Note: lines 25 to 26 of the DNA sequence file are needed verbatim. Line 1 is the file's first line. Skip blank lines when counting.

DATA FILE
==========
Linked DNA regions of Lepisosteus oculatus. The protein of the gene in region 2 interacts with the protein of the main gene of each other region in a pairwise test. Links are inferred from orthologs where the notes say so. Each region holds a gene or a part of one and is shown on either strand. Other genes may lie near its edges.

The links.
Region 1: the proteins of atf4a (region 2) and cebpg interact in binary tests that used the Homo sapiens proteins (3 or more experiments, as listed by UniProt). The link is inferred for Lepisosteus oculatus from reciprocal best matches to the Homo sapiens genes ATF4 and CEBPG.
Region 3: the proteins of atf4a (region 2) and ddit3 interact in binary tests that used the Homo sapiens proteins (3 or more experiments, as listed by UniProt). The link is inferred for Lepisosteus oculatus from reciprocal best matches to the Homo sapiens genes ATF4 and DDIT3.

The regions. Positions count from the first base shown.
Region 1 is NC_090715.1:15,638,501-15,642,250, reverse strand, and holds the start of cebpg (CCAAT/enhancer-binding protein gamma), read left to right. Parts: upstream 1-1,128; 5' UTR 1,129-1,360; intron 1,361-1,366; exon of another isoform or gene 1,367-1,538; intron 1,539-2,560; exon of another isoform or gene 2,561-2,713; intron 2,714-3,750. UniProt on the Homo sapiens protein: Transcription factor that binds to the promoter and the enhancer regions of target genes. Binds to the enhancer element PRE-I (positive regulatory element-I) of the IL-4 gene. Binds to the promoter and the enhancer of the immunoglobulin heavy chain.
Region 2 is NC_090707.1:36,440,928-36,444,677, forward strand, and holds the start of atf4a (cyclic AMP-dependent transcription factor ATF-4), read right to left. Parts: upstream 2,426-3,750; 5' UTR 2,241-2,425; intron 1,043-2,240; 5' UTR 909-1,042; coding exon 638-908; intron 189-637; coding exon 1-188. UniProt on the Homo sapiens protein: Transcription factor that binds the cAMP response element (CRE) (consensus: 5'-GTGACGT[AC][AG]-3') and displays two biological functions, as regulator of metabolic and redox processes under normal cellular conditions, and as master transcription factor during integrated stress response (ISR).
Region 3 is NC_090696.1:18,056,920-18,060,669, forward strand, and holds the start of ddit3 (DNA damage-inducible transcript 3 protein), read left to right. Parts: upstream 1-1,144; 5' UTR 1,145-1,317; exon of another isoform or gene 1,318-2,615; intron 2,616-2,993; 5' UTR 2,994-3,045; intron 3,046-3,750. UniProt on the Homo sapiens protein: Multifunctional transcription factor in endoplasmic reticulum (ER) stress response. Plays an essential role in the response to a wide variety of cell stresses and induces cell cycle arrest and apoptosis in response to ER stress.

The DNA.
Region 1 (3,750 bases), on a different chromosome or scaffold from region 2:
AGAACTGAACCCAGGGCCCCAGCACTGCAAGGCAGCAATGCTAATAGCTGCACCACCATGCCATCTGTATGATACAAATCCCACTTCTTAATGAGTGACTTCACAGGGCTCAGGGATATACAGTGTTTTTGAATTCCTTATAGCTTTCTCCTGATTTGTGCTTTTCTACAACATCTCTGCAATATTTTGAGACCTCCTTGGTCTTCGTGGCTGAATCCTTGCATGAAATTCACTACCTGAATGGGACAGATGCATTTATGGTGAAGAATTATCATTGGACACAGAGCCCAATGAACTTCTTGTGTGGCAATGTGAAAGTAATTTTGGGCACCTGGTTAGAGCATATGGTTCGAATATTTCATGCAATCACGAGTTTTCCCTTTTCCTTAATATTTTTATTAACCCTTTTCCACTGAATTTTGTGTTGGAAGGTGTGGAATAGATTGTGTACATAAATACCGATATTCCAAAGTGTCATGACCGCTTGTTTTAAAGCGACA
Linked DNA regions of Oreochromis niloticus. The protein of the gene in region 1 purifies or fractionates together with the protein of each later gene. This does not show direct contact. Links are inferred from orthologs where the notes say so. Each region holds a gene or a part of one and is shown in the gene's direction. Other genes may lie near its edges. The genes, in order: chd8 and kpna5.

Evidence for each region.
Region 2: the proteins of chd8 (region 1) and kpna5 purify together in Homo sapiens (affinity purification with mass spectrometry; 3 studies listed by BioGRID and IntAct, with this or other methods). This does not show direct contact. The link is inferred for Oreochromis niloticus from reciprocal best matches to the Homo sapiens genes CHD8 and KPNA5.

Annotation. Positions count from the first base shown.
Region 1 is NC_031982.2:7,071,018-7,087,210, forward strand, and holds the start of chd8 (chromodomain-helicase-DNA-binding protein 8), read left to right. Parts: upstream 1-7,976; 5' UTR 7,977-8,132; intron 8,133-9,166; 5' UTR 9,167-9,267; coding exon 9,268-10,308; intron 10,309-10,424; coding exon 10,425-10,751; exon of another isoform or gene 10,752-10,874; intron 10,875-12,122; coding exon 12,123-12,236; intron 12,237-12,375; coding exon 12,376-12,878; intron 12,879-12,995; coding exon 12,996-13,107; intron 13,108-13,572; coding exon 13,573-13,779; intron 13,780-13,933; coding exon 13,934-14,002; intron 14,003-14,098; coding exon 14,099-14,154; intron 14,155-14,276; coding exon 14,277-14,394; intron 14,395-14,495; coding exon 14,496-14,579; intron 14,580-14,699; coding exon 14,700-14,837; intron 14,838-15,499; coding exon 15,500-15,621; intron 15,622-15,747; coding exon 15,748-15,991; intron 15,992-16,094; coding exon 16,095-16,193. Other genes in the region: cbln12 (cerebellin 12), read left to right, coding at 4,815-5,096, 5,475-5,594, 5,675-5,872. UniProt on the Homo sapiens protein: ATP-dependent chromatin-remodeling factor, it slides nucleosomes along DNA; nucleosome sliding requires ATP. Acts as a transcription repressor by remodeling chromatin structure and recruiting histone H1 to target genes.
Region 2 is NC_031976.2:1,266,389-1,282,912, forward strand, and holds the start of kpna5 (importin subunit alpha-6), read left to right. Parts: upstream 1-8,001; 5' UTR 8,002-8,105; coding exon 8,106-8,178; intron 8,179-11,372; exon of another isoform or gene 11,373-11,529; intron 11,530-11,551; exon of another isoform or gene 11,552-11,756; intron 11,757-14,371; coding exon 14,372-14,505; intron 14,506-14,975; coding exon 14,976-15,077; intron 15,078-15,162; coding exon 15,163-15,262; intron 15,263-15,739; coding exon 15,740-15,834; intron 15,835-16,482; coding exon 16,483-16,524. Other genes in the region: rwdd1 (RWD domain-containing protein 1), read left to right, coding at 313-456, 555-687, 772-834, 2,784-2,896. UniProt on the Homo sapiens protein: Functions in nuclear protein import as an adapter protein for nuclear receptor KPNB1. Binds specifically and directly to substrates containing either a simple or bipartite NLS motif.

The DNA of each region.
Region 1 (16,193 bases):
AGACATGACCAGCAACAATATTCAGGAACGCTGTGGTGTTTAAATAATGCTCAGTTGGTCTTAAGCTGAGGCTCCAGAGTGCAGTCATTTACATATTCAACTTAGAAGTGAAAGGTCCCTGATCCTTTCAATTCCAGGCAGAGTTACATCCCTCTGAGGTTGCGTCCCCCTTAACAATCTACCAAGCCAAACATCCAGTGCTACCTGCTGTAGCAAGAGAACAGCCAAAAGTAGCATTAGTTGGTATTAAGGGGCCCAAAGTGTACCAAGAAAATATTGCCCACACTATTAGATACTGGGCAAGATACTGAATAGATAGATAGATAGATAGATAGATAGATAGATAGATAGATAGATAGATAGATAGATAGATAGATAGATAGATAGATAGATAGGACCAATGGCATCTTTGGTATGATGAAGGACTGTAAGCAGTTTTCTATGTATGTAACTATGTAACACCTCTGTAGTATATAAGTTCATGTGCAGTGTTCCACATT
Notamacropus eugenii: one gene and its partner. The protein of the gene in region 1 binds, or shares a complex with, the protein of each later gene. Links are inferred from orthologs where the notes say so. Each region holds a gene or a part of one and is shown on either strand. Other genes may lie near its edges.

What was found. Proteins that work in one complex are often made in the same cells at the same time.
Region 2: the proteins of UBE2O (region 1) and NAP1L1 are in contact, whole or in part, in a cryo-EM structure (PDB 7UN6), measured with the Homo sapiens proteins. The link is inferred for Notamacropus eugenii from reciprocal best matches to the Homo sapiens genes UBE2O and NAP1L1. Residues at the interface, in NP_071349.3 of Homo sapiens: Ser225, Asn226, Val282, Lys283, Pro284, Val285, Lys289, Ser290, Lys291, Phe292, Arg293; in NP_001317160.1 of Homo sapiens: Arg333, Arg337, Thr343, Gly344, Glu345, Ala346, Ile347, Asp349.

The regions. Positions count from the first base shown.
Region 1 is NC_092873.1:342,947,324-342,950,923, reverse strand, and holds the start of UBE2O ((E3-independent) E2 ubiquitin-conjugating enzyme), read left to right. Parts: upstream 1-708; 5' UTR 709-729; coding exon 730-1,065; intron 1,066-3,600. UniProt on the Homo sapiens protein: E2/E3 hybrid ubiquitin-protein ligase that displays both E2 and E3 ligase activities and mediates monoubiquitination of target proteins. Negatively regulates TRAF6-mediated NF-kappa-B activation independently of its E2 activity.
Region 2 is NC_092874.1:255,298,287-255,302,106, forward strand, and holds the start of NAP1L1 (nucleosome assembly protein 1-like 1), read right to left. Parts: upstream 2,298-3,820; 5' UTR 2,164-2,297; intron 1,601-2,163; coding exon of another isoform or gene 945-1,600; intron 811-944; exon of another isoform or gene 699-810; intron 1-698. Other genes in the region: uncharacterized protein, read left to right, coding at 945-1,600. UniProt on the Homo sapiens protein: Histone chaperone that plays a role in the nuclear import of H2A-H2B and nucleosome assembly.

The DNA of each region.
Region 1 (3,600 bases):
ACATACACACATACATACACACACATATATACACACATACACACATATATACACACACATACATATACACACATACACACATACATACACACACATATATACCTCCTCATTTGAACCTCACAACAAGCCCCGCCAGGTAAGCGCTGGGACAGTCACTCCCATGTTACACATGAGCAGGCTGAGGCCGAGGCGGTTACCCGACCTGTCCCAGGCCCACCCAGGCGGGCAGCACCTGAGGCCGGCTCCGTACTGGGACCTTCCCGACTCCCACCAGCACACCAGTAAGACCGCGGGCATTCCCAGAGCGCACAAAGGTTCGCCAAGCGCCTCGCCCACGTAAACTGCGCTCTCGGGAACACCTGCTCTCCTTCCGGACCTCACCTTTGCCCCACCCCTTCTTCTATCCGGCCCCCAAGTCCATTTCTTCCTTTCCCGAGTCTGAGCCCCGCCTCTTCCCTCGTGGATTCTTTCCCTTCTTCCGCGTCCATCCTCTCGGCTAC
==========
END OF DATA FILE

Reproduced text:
Region 1 is NC_092873.1:342,947,324-342,950,923, reverse strand, and holds the start of UBE2O ((E3-independent) E2 ubiquitin-conjugating enzyme), read left to right. Parts: upstream 1-708; 5' UTR 709-729; coding exon 730-1,065; intron 1,066-3,600. UniProt on the Homo sapiens protein: E2/E3 hybrid ubiquitin-protein ligase that displays both E2 and E3 ligase activities and mediates monoubiquitination of target proteins. Negatively regulates TRAF6-mediated NF-kappa-B activation independently of its E2 activity.
Region 2 is NC_092874.1:255,298,287-255,302,106, forward strand, and holds the start of NAP1L1 (nucleosome assembly protein 1-like 1), read right to left. Parts: upstream 2,298-3,820; 5' UTR 2,164-2,297; intron 1,601-2,163; coding exon of another isoform or gene 945-1,600; intron 811-944; exon of another isoform or gene 699-810; intron 1-698. Other genes in the region: uncharacterized protein, read left to right, coding at 945-1,600. UniProt on the Homo sapiens protein: Histone chaperone that plays a role in the nuclear import of H2A-H2B and nucleosome assembly.